Victorian Sash Windows
Victorian box sash windows were a central focus to the character of their buildings, inside and out they lavished ornamentation and decoration on their homes. Curved horns, multi-arched heads, intricate mouldings, leaded lights and latticework started to appear in the sashes, which were often grouped into impressive bays and offset with ornate stone reveals. Graduating the size of windows from the ground upwards not only improved the perspective but also increased the amount of light to the lower rooms.
Queen Anne style was a revived form of English Baroque architectural styles and is considered to span 1880–1900, although the popular style persisted for another decade. The style was named and popularized in England by the architect Richard Norman Shaw. Queen Anne homes were embellished with bay windows and oriels. Lower window sashes usually had only a single pane of glass with the upper sash being multi-paned in a six over one configuration. More elaborate windows featured sashes with stained glass in the upper portion.
Edwardian Sash Windows
The Edwardian period began when Edward VII became king in 1901 and is generally recognized to have lasted until 1920 – 10 years after Edward’s death. Although the Edwardian period was only short, the housing boom at that time meant that the architecture of that time still heavily dominates our present homes. Edwardian style borrowed freely from the eras that preceded it, combining the best features of the Georgian and Victorian styles. Double hung Edwardian sash windows commonly incorporated a six over two glazing configuration.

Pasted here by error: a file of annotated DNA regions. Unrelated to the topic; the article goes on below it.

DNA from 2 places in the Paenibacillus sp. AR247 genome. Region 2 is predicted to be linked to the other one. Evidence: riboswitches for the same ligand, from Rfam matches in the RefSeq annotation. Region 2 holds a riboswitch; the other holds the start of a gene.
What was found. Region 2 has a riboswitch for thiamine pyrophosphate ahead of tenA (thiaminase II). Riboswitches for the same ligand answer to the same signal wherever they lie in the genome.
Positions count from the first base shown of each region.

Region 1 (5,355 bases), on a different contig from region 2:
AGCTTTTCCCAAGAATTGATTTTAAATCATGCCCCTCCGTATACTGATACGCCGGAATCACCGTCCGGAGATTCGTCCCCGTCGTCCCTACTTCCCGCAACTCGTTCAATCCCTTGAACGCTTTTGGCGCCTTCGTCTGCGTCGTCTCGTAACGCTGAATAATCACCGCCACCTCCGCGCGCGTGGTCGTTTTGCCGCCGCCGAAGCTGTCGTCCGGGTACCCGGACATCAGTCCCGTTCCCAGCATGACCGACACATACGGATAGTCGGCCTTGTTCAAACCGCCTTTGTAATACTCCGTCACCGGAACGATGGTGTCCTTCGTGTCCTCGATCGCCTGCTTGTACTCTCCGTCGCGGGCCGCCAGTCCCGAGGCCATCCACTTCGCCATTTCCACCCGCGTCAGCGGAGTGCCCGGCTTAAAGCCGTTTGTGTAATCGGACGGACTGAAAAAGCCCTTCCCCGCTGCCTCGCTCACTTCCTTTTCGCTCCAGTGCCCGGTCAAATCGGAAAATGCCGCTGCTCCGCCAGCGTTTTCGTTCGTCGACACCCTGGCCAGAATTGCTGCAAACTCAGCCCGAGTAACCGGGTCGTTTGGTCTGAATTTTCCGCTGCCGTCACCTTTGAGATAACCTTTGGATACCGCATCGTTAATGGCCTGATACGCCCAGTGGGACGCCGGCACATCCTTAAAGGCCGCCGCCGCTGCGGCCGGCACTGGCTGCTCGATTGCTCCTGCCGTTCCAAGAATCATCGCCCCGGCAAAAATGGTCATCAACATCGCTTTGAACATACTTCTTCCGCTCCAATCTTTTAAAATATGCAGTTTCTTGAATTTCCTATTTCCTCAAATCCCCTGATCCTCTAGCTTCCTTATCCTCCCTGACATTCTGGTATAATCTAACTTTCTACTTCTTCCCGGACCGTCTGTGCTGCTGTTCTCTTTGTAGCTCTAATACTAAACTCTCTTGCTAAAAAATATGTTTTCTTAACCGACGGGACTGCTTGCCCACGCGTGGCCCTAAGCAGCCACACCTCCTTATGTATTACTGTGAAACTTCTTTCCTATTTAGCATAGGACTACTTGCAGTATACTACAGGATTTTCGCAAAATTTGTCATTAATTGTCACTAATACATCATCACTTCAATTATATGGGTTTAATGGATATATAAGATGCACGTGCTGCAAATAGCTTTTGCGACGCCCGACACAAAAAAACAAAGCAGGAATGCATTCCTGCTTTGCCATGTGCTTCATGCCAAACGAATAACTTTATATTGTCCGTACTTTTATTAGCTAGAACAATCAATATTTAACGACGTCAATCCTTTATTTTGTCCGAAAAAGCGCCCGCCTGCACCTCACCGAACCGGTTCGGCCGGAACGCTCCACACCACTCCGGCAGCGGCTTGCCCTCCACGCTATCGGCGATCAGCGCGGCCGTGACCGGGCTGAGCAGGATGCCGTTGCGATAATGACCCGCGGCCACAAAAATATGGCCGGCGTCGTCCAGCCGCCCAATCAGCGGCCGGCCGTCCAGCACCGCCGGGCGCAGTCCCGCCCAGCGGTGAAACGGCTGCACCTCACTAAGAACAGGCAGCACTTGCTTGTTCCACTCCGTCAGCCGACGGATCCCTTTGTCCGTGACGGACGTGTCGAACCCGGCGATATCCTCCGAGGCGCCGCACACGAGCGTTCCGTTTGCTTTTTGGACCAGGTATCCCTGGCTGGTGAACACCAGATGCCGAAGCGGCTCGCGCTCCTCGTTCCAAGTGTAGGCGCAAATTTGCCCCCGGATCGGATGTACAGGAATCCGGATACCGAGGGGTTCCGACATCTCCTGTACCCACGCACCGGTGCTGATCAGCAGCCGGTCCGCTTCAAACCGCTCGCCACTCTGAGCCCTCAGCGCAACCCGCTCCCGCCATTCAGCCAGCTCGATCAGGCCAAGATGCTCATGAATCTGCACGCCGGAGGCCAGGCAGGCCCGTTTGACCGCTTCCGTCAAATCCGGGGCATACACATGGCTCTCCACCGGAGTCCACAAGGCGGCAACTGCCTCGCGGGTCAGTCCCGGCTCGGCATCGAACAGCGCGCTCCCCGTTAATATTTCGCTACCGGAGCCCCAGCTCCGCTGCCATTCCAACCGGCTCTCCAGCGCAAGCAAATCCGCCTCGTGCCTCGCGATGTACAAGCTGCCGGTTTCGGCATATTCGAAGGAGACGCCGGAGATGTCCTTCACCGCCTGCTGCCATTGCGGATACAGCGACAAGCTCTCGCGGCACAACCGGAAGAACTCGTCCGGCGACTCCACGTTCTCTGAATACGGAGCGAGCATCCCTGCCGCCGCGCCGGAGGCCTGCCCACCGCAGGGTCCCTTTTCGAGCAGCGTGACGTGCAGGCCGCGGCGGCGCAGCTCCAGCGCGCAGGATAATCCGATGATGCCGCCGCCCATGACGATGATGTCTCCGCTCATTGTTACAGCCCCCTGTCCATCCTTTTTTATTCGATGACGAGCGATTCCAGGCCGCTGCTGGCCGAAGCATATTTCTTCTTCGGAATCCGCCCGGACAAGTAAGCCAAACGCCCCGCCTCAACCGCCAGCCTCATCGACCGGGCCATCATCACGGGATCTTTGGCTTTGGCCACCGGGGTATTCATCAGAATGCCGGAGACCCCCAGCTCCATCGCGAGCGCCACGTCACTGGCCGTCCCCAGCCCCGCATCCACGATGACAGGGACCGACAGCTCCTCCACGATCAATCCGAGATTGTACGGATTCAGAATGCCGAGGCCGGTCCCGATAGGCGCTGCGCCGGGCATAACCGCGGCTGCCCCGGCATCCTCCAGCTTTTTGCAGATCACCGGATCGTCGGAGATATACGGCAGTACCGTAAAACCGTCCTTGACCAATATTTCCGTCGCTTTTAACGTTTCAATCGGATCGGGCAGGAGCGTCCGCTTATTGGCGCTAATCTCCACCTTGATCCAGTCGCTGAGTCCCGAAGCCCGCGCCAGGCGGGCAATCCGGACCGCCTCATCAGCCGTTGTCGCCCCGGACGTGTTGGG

By the early 1900s, side hinged casement windows became increasingly popular. A popular style for the casement window was to be grouped into a bow window featuring a decorative Art Nouveau or Neo-Georgian lead lights on the upper section.
By the turn of the century the sash was the most widely used window, but since the first world war their popularity has been in decline. This decline is probably due to the labour costs involved in their manufacture when compared to the easily mass produced wooden or metal casement window.
Modern Sash Windows
Throughout the sash windows history the classic design has continued to be developed and refined. As new techniques and materials appeared they were soon incorporated into the traditional sash window. At Sash Window Specialist we are pleased to continue with this process of development by incorporating today’s advances in window technology into your existing windows. We can improve energy efficiency, security and the comfort of your home, whilst leaving the appearance unaltered.
Lasting Legacy – Their popularity over several centuries shapes the character of our remaining historic buildings today with an estimated 10 million sash windows in the UK alone. Would the streets of our towns and cities hold the same charm without the influence of the sliding sash window? Can we afford to lose this part valuable aspect of our heritage?